Mike Lee probes how far attorney general nominee Merrick Garland might push gun control

Garland says he would advance policy preferences of administration that are consistent with the law.

(Demetrius Freeman | The Washington Post via AP pool) Judge Merrick Garland, nominee to be Attorney General, testifies at his confirmation hearing before the Senate Judicary Committee, Monday, Feb. 22, 2021, on Capitol Hill in Washington.

Sen. Mike Lee once helped block Merrick Garland’s nomination to the U.S. Supreme Court by President Barack Obama. On Monday, he probed how far Garland — now nominated as attorney general — might push a gun control agenda under President Joe Biden.

In a confirmation hearing, the Utah Republican told Garland, who has been a federal appeals court judge for 25 years, that as attorney general he would “have a significant impact on policy. So, let’s talk about policy as it relates to the Second Amendment” right to bear arms.

During his campaign, Biden vowed to ban the manufacture and sale of assault weapons and high-capacity magazines, pushing universal background checks on gun buyers, and holding gun manufacturers liable for misuse of their products. So, Lee asked Garland’s view on each of those.

“As I’m sure you know, the president is a strong supporter of gun control and has been an advocate for all of his life,” Garland told Lee. “The role of the Justice Department is to advance the policy program of the administration as long as it is consistent with the law.”

When Lee asked if Garland supports banning certain types of firearms, he responded, “Where there is room under the law for the president’s policies to be pursued, then I think the president is entitled to pursue them.”

When Lee asked if Garland supports universal background checks, he said he supports checks to allow people legally entitled to buy guns to obtain them — but also to prohibit sales to those “we are concerned about because they’re a threat, because they’re felons, or for whatever reason, [are] barred by the law” from buying them.

When Lee asked if Garland would support holding gun manufacturers liable for injuries or deaths caused by their firearms, the nominee said that while the president may have pushed that, “I have not thought myself deeply about this. I don’t think it raises a Second Amendment issue.”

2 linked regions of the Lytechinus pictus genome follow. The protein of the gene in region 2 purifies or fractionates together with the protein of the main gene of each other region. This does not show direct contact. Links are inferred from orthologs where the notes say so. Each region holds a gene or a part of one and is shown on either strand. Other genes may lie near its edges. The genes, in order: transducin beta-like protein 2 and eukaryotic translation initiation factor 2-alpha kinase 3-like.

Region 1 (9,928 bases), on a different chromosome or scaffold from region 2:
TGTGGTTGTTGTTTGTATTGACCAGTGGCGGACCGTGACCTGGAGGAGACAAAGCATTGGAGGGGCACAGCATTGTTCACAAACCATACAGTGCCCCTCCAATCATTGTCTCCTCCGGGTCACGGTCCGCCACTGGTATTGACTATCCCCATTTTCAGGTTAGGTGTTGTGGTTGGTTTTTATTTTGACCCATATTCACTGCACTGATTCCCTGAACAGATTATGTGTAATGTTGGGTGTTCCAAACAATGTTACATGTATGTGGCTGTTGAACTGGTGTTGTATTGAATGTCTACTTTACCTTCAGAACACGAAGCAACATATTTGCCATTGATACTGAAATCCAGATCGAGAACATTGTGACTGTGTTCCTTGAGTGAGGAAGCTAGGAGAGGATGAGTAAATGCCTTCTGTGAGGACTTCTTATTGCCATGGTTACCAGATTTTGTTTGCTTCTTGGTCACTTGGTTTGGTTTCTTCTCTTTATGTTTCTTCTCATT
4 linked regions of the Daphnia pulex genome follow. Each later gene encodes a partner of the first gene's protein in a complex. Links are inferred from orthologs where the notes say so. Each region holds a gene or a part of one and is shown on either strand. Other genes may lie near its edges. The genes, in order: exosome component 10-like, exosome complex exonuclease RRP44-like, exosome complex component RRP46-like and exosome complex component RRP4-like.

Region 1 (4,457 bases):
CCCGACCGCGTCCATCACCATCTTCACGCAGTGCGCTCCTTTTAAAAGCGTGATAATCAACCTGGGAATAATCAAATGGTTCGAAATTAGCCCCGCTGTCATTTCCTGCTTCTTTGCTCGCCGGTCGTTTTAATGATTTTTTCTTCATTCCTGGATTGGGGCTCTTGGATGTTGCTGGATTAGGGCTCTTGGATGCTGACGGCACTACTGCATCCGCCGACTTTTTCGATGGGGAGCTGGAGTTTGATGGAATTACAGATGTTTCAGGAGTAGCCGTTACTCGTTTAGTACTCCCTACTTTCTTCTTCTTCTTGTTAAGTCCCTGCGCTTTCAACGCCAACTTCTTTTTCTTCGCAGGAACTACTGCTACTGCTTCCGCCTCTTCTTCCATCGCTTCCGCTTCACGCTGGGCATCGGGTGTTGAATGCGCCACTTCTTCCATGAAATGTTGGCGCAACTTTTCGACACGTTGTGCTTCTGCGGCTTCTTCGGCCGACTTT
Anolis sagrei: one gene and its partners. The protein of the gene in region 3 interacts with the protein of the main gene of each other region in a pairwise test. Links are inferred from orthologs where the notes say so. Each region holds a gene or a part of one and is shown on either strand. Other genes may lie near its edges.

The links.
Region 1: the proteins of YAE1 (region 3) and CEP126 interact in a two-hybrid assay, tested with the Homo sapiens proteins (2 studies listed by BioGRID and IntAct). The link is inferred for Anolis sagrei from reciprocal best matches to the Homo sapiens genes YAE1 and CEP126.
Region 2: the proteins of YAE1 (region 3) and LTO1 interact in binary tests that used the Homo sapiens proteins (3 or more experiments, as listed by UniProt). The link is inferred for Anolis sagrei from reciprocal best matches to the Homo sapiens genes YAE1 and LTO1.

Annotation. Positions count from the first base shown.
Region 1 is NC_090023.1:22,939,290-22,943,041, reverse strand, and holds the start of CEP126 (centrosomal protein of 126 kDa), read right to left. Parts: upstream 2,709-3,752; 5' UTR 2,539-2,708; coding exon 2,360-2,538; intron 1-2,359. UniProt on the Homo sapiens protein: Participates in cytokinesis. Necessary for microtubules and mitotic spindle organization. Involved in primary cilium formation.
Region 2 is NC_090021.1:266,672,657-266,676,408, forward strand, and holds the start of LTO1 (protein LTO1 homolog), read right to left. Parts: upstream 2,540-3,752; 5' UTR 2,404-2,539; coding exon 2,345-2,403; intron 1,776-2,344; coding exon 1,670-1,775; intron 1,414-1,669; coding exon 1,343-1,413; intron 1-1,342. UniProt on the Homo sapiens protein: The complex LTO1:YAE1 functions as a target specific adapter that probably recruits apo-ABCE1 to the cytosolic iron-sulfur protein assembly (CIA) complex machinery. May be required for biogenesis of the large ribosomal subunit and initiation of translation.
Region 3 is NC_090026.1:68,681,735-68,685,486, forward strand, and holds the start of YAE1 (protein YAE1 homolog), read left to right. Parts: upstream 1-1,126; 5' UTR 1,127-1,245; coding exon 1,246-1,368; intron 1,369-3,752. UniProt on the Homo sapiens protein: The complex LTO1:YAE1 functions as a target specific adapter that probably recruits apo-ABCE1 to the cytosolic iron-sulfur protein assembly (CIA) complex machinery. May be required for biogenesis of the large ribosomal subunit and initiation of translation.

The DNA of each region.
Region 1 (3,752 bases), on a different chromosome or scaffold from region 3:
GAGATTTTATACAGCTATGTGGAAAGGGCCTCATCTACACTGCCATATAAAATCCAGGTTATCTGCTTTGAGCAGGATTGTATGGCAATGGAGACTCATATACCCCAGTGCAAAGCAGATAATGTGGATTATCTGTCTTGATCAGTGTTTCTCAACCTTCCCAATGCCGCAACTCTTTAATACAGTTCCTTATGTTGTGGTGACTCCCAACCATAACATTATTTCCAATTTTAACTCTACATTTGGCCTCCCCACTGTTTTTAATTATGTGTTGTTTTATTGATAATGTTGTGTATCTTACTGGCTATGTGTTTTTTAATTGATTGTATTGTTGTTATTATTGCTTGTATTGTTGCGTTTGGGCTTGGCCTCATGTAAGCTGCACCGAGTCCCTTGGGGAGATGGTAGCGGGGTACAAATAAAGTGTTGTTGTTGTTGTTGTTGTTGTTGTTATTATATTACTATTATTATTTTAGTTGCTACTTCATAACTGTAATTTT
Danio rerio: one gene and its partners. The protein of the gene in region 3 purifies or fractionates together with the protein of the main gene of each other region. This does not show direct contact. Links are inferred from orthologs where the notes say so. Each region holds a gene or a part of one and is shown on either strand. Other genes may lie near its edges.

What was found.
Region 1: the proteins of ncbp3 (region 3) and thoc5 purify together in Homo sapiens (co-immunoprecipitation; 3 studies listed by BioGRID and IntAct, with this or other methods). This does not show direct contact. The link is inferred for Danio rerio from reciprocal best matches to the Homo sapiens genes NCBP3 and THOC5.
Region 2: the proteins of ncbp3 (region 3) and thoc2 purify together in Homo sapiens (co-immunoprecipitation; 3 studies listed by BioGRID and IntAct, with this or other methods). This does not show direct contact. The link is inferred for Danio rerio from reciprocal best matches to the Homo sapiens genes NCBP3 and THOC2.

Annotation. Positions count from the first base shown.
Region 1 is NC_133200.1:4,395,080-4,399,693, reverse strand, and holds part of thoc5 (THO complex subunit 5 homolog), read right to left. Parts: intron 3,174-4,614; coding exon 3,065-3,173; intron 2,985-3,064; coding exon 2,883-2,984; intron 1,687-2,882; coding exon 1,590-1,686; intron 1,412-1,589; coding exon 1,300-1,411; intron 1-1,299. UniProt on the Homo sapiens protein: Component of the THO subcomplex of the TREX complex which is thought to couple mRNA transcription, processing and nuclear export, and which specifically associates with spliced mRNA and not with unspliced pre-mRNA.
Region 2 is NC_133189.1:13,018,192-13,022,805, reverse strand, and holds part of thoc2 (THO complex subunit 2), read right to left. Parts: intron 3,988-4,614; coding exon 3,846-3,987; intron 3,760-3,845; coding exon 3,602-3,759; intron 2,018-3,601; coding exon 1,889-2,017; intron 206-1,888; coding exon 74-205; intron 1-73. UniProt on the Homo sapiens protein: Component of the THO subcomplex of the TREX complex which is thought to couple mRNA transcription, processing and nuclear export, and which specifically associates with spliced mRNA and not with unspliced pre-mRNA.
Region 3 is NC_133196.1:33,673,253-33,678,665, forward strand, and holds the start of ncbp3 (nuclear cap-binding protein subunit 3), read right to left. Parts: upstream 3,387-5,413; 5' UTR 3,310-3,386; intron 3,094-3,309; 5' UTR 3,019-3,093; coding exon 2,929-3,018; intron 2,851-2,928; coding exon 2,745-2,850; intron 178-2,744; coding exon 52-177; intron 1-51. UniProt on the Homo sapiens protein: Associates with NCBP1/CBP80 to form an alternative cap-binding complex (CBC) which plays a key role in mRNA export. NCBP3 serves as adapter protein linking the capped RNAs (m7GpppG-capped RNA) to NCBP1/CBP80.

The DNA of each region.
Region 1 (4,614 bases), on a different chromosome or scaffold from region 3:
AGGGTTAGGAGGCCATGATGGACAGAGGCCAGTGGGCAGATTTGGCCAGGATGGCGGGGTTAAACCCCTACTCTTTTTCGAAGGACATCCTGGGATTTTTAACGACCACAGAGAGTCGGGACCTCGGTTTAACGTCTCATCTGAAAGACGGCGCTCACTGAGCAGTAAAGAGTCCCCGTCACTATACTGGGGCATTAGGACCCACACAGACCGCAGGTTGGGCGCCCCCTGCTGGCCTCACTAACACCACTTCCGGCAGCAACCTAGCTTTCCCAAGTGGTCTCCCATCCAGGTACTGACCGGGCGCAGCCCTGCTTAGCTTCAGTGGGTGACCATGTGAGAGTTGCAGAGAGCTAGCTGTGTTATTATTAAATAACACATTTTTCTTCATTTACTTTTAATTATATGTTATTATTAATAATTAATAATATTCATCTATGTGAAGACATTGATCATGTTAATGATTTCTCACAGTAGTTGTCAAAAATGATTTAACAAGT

In a second round of questioning Monday afternoon, Lee asked if Garland agrees with what the senator described as biased comments attributed to Vanita Gupta — nominated to be the assistant attorney general — and Kristen Clarke, the nominee to head the Civil Rights Division.

Lee said Gupta has asserted that any pro-life advocate is unfit for office and that Republicans seek to leave communities “at the mercy of people and institutions drive by hate, bigotry and fear of any threat to the status quo.”

Garland pushed back and said he regards Gupta as “a person of great integrity and a person who is dedicated to the mission of the department.”

After Lee said Clarke had written that blacks are genetically superior to whites and asked if that is relevant to her nomination, the senator also asked Garland, “What about anti-Semitic comments? Would those be relevant” to whether she is fit to serve?

Garland — who is Jewish — interrupted Lee saying, “You know my views about anti-Semitism. No one needs to question those. … I’m a pretty good judge of what an anti-Semite is. And I do not believe that she is an anti-Semite and I do not believe she is discriminatory in any sense.”

Garland added, “I don’t believe that either Vanita or Kristen condone those positions, and I have complete faith in them. … There will not be any discrimination under my watch.”

Lee later tweeted, “I was disappointed that Judge Garland declined to condemn dangerous, radical positions previously taken by fellow DOJ nominees, Vanita Gupta and Kristen Clarke.”

In 2016, Obama nominated Garland to the U.S. Supreme Court — but Republicans then controlled the Senate and refused to hold a confirmation hearing arguing it was too close to the presidential election. Last year, however, Republicans confirmed Donald Trump’s nomination of Amy Coney Barrett to the high court just weeks before the election.

In 2016, Lee said, “In light of the contentious presidential election already well underway, my colleagues and I on the Judiciary Committee have already given our advice and consent on this issue: We will not have any hearings or votes on President Obama’s pick.”

On Monday, several Republicans — but not Lee — openly said they support Merrick for attorney general. Among those supporters were the Judiciary Committee’s ranking Republican, Sen. Chuck Grassley, R-Iowa. However, Lee had been enough of a supporter of Garland in the past that he once recommended that Trump appoint him to head the FBI.